As Mac OS X admins, it is important to know why and how to package up software. Packaging is a generally simple process that will make software deployment easier. ARD (Apple Remote Desktop) and LANDesk require software be in be in the .pkg format so it uses the Apple Installer.app (or command line version). This makes it simple to push new software or updates to many Macs remotely. If you are using volume licensing, you can also usually include the license for the packaged software in your package so you don’t have to visit each machine to enter a serial number. Also, in my area (Chemistry dept.), we have some X11 apps that require extensive setup such as command line install, updates, PATH setup and I bundle in GUI icons to launch those apps using XDroplets (described below). This post is does not aim to be a how-to, but rather a list and description of different applications used for packaging and tools used in conjunction with packaging.
Types of Packages
There are three main types of packages:
This is a regular, “Single Package” that is used most of the time. You would use this for a single software package or common set of files (payload). This can also be used for a “payload-less” package which basically means no files are actually included with the package; the package can be used as a vehicle to run shell script(s) in the pre or post [install|upgrade|flight] scripts.
A metapackage is basically multiple single packages. Instead of making a super single package that includes everything you want to distribute, you can just take existing packages you already created or licensed and bundle them together to deploy a bunch of software with less steps. Metapackages are also used to allow the user to customize what gets installed.
Similar to a metapackage but provides more control over the UI and control over requirements. Distribution Projects are only compatible with Tiger or later.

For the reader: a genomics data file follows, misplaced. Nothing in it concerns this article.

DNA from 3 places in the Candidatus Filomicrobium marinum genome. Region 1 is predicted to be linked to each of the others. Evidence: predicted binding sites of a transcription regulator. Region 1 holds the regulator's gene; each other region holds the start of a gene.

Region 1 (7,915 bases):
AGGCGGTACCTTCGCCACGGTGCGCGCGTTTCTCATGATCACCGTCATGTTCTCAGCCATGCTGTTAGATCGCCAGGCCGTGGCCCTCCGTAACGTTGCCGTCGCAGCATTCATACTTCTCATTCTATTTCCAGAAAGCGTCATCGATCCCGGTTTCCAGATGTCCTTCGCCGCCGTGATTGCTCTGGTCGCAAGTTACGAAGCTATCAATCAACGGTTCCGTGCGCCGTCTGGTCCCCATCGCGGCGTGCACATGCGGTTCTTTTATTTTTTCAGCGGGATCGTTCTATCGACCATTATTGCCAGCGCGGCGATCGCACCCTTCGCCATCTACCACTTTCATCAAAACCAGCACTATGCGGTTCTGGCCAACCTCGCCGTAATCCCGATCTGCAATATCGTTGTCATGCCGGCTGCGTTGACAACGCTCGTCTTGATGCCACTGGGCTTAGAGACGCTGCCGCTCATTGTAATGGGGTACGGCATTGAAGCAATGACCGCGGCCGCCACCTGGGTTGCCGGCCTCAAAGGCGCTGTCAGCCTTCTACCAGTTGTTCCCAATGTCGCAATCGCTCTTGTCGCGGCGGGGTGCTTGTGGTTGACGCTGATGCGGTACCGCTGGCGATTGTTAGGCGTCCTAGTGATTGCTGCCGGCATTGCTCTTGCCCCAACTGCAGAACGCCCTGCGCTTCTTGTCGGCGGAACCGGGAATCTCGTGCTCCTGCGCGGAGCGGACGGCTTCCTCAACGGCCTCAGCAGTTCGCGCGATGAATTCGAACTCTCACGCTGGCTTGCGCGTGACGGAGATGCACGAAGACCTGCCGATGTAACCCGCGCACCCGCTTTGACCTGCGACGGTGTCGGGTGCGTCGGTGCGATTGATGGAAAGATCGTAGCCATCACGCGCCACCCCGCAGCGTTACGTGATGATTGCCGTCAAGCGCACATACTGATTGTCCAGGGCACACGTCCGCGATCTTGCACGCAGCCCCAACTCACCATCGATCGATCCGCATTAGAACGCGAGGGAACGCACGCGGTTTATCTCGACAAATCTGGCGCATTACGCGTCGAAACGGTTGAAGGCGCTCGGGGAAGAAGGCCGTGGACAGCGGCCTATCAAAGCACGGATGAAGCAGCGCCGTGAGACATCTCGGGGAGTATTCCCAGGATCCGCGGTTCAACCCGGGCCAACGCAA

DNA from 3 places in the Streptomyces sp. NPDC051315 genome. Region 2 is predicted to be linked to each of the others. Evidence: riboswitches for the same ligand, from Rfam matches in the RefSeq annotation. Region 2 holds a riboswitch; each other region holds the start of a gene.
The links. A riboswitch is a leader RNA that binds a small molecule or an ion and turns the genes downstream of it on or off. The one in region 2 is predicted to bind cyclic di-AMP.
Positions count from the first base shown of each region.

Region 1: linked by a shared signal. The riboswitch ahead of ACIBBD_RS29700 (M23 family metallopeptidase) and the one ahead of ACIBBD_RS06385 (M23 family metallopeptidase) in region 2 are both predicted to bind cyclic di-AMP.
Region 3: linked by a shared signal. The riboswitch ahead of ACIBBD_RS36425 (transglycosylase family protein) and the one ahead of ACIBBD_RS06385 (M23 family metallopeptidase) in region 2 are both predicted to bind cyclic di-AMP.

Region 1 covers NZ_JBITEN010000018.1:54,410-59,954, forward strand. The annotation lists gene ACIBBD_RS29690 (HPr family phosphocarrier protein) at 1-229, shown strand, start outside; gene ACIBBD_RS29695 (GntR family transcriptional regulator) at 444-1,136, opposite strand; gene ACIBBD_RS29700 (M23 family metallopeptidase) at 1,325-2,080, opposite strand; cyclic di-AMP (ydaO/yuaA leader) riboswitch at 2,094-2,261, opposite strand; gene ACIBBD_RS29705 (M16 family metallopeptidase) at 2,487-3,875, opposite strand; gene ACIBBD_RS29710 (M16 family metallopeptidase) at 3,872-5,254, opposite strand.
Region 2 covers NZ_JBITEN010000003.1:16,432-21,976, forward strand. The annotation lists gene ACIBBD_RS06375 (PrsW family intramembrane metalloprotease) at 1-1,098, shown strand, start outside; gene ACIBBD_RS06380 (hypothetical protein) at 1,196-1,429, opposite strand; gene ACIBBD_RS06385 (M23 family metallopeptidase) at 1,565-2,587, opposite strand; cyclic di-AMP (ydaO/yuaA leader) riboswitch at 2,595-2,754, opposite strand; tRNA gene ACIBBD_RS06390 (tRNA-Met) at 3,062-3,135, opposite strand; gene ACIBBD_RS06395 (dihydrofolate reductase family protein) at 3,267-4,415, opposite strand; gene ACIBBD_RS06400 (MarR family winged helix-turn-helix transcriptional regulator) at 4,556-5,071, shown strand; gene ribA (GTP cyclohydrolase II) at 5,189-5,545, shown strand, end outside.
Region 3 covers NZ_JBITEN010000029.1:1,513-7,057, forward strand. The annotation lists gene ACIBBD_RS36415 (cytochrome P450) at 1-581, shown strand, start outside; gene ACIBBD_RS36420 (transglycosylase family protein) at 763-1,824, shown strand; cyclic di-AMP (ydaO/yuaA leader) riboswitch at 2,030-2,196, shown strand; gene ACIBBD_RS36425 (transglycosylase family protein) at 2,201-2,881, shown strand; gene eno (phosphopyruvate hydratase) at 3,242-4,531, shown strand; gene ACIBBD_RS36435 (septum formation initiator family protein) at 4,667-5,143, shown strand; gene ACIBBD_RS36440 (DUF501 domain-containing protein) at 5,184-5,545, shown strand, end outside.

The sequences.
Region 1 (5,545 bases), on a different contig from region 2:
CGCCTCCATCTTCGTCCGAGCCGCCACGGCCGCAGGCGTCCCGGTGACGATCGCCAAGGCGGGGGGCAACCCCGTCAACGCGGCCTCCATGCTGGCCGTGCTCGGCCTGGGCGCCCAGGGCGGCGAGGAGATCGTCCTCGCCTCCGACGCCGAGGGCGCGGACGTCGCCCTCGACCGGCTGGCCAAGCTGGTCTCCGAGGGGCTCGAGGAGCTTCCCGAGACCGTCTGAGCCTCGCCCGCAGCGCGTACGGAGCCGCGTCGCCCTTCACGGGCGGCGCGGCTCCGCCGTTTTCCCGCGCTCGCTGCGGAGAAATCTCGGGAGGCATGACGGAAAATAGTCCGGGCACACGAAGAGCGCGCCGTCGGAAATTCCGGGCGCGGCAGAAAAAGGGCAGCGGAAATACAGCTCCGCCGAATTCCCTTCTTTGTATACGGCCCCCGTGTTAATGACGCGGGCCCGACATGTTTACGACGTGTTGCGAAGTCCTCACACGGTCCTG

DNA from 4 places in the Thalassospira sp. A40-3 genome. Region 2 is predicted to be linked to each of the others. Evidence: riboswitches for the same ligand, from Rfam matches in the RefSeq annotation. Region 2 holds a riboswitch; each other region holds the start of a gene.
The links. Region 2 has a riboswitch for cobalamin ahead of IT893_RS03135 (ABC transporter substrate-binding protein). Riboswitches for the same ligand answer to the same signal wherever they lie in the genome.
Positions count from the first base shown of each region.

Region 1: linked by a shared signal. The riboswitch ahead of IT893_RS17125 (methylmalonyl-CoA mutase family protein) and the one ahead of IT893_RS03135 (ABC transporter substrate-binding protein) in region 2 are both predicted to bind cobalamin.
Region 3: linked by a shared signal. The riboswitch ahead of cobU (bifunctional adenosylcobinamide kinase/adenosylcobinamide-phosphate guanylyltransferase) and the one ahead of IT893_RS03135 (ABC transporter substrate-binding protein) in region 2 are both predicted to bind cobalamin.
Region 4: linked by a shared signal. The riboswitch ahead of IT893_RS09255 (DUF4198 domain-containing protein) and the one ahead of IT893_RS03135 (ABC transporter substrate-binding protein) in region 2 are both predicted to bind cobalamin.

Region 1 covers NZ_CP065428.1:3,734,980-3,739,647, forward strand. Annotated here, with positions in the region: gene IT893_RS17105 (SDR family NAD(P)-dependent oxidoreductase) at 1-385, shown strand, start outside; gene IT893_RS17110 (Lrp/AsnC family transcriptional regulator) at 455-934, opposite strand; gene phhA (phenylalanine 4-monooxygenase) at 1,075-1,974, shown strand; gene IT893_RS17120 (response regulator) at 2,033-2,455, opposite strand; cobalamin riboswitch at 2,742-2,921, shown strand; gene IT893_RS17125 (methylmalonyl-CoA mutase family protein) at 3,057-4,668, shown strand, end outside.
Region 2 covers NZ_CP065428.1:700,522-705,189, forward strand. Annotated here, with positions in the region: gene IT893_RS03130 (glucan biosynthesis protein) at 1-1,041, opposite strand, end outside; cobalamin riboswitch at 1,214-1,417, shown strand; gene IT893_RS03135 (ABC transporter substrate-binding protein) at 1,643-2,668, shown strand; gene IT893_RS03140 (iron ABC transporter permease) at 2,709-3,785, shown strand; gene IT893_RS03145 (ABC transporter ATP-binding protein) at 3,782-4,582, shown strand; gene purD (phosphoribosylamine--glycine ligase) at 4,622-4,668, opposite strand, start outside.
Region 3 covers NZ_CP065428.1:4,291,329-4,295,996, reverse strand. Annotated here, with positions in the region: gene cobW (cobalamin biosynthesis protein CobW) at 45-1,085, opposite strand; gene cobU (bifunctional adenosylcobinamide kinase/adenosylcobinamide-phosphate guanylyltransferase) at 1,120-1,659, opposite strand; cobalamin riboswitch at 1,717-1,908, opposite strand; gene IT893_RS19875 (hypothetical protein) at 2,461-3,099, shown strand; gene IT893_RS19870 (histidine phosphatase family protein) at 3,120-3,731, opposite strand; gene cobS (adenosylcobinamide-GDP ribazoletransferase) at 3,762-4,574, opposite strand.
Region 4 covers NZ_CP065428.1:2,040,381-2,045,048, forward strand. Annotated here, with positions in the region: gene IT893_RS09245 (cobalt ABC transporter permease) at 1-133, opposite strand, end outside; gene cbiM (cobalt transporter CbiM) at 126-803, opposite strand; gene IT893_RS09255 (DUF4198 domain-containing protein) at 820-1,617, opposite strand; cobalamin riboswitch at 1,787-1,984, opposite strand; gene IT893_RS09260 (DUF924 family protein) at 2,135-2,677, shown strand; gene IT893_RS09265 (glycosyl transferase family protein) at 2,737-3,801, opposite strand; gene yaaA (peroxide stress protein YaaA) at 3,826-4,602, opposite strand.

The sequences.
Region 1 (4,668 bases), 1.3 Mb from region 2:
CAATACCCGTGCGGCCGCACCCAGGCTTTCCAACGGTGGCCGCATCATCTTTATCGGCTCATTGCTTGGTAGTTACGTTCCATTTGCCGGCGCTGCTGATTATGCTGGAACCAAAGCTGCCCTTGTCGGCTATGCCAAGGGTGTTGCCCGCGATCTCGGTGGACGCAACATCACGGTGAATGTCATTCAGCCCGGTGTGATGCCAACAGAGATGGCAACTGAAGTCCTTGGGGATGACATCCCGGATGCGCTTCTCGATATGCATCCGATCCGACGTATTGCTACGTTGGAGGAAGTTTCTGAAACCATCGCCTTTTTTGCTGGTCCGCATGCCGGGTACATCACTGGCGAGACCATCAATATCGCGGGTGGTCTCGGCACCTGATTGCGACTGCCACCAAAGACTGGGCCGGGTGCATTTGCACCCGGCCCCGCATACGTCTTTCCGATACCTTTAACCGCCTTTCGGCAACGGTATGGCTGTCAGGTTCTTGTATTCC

For more detail about the different types of packages, see Apple’s documentation.
PackageMaker The main tool available is PackageMaker from Apple. This is included with the Developer Tools (Xcode) and Apple Remote Desktop 3. Xcode can be downloaded from http://developer.apple.com and is also included with OS X on the discs but is not installed by default. Package Maker can be used to create Single Packages, Metapackages and Distribution packages. With this tool, you basically create a package directory that contains the folder structure and payload (files/folders) that you want to install. Full instructions are available here. Here is another manual.
Iceberg is probably the most popular alternative to PackageMaker for creating packages and metapackages. It is free and the source code can be downloaded. Iceberg has the advantage of being able to create an installer without creating a “dummy” folder structure. You can select any file(s) or folder(s) on your HD and they will be installed in the same hierarchy as the source.
Composer Standard Edition
Composer is a commercial tool from JAMF Software, the makers of the Casper Suite. Composer takes a snapshot of your filesystem, you install your software and make any necessary changes then Composer takes another snapshot and compares the difference. You are then shown the files that have changed or have been added and given the opportunity to tweak what will be included with the package before it is built.